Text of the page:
In recent years, there has been an increasing interest in the ways that young people are using the Internet and other new technologies. The use of the Internet can lead to many potential individual and societal benefits, including improving access to services and support, learning opportunities, and increasing possibilities to participate in society. However, there is significant diversity in the ways that young people access and use the Internet and these differences, specifically, the extent to which individuals are digitally included or excluded, has attracted a great deal of attention from policy makers, practitioners and academics.
In 2009, a nationally representative survey conducted as part of the Learner in their Context Study identified that around 10% of 17-19 year olds in Britain are lapsed Internet users, that is, young people who used to use the Internet but no longer do. This group of lapsed users are fascinating. Why do these young people stop using the Internet given its prevalence and value in the lives of the majority of young people? Furthermore, what can this group tell us about the relative successes and failures of the current digital inclusion strategy in Britain?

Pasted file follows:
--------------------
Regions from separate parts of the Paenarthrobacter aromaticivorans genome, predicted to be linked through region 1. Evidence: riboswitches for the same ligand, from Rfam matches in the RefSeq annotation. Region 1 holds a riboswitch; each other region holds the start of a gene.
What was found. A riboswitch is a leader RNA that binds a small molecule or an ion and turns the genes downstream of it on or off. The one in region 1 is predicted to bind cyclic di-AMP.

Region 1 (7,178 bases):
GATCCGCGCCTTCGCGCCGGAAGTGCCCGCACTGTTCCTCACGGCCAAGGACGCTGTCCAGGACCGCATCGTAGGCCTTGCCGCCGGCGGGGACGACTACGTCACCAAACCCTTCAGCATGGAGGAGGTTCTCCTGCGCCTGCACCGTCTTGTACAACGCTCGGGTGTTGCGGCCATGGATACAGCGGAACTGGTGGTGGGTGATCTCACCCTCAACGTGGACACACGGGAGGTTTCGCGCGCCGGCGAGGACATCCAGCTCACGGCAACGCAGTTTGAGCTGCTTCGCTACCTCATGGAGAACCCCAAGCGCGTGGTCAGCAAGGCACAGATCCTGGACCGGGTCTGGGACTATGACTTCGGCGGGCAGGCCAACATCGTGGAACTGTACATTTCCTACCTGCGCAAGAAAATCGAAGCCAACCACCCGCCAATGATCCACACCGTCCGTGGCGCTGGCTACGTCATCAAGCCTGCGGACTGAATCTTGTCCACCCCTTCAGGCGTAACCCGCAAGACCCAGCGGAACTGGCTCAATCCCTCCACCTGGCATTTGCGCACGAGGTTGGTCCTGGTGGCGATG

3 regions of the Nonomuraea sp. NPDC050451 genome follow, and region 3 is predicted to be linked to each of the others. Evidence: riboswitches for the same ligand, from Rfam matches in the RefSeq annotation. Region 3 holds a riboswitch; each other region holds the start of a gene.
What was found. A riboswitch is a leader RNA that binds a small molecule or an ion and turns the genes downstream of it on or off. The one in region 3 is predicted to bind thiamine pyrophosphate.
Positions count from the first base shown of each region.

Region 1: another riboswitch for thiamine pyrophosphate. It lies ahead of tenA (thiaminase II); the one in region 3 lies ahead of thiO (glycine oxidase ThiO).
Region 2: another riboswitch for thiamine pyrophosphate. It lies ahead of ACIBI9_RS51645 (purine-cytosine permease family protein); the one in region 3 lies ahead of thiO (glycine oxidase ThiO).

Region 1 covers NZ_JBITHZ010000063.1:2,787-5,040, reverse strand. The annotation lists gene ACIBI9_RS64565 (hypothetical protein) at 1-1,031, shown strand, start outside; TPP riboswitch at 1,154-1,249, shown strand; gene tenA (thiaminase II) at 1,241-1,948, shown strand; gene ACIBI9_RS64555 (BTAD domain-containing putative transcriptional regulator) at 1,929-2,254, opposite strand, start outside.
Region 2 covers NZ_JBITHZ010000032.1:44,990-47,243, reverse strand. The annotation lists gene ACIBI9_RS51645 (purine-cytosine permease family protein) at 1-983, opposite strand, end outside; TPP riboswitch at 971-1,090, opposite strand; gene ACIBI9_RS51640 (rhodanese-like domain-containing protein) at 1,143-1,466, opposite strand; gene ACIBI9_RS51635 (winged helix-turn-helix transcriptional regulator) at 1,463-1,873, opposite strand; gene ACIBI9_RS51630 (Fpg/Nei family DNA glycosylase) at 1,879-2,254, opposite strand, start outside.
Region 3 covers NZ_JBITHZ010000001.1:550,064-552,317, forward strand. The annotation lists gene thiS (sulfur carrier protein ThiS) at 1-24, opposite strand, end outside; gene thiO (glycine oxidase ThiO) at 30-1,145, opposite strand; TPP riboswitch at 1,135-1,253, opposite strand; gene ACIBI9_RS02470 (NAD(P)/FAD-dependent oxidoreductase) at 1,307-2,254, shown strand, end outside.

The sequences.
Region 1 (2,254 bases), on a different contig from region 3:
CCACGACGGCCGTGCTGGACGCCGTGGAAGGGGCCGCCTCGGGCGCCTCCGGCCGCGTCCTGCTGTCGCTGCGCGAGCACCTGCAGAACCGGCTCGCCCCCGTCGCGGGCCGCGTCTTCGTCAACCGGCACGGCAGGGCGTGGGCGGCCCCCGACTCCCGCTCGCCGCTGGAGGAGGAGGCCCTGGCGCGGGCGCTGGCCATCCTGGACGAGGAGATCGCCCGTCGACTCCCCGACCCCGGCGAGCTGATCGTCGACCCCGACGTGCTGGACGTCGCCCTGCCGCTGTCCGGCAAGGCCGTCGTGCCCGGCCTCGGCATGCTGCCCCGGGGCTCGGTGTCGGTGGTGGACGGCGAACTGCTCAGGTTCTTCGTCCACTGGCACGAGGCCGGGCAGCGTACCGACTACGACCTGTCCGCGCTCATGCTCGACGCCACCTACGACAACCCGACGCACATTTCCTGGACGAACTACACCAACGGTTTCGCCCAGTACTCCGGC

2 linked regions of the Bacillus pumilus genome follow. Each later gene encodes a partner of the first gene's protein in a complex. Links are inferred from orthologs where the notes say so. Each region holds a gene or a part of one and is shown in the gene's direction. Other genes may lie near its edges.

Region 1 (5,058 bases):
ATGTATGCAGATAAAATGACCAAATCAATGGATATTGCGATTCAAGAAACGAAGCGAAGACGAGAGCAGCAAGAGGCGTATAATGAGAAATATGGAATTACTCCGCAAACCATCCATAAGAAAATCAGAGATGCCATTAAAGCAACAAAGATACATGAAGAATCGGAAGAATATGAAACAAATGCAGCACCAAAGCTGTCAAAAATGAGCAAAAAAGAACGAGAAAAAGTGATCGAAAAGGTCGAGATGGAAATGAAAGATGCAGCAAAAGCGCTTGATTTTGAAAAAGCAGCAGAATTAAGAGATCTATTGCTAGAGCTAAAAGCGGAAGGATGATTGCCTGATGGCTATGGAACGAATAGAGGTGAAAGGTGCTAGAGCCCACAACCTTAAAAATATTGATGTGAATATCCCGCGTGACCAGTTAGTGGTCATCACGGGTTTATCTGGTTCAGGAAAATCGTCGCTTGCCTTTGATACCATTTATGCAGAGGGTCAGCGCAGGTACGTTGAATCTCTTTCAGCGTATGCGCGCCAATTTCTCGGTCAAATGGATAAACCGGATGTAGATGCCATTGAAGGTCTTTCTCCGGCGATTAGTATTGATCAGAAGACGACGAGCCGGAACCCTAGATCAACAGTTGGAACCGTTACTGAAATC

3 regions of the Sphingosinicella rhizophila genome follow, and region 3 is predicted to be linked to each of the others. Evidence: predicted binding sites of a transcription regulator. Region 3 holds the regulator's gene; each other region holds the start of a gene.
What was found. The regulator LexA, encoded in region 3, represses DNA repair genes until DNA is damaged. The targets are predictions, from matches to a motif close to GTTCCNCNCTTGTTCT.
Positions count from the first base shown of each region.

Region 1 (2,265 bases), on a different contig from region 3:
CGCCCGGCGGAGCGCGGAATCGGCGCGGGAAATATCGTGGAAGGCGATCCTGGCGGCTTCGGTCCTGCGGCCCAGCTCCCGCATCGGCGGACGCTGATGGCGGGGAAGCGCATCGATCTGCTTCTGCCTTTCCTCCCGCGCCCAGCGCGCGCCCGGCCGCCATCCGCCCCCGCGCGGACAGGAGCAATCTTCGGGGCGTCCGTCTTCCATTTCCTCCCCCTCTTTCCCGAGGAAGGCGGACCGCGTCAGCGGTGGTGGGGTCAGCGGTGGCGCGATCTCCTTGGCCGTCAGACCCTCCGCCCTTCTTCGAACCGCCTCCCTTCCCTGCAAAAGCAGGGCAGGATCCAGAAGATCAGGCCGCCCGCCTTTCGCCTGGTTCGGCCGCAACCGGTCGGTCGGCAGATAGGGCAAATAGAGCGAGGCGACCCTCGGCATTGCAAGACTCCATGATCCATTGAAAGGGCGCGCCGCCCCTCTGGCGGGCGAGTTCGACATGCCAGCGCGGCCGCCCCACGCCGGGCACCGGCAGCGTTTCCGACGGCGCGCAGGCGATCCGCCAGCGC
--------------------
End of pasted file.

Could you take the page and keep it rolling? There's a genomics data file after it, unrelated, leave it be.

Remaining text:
Through interviews with individuals identified as "lapsed Internet users" this research will aim:
To examine why young people stop using the Internet; and determine the extent to which this is due to reasons of digital exclusion or digital choice.
To explore the implications of non use of the Internet in the daily lives of these young people.
To use the data from the above two objectives to propose how the experiences of young people who no longer use the Internet can inform the digital inclusion strategy in the UK.
Eynon, R. and Geniets, A. (2012) On the Periphery? Understanding Low and Discontinued Internet Use Amongst Young People in Britain [900 KB]. Report for the Nominet Trust.
This research has been supported by the Nominet Trust (October 2011-August 2012).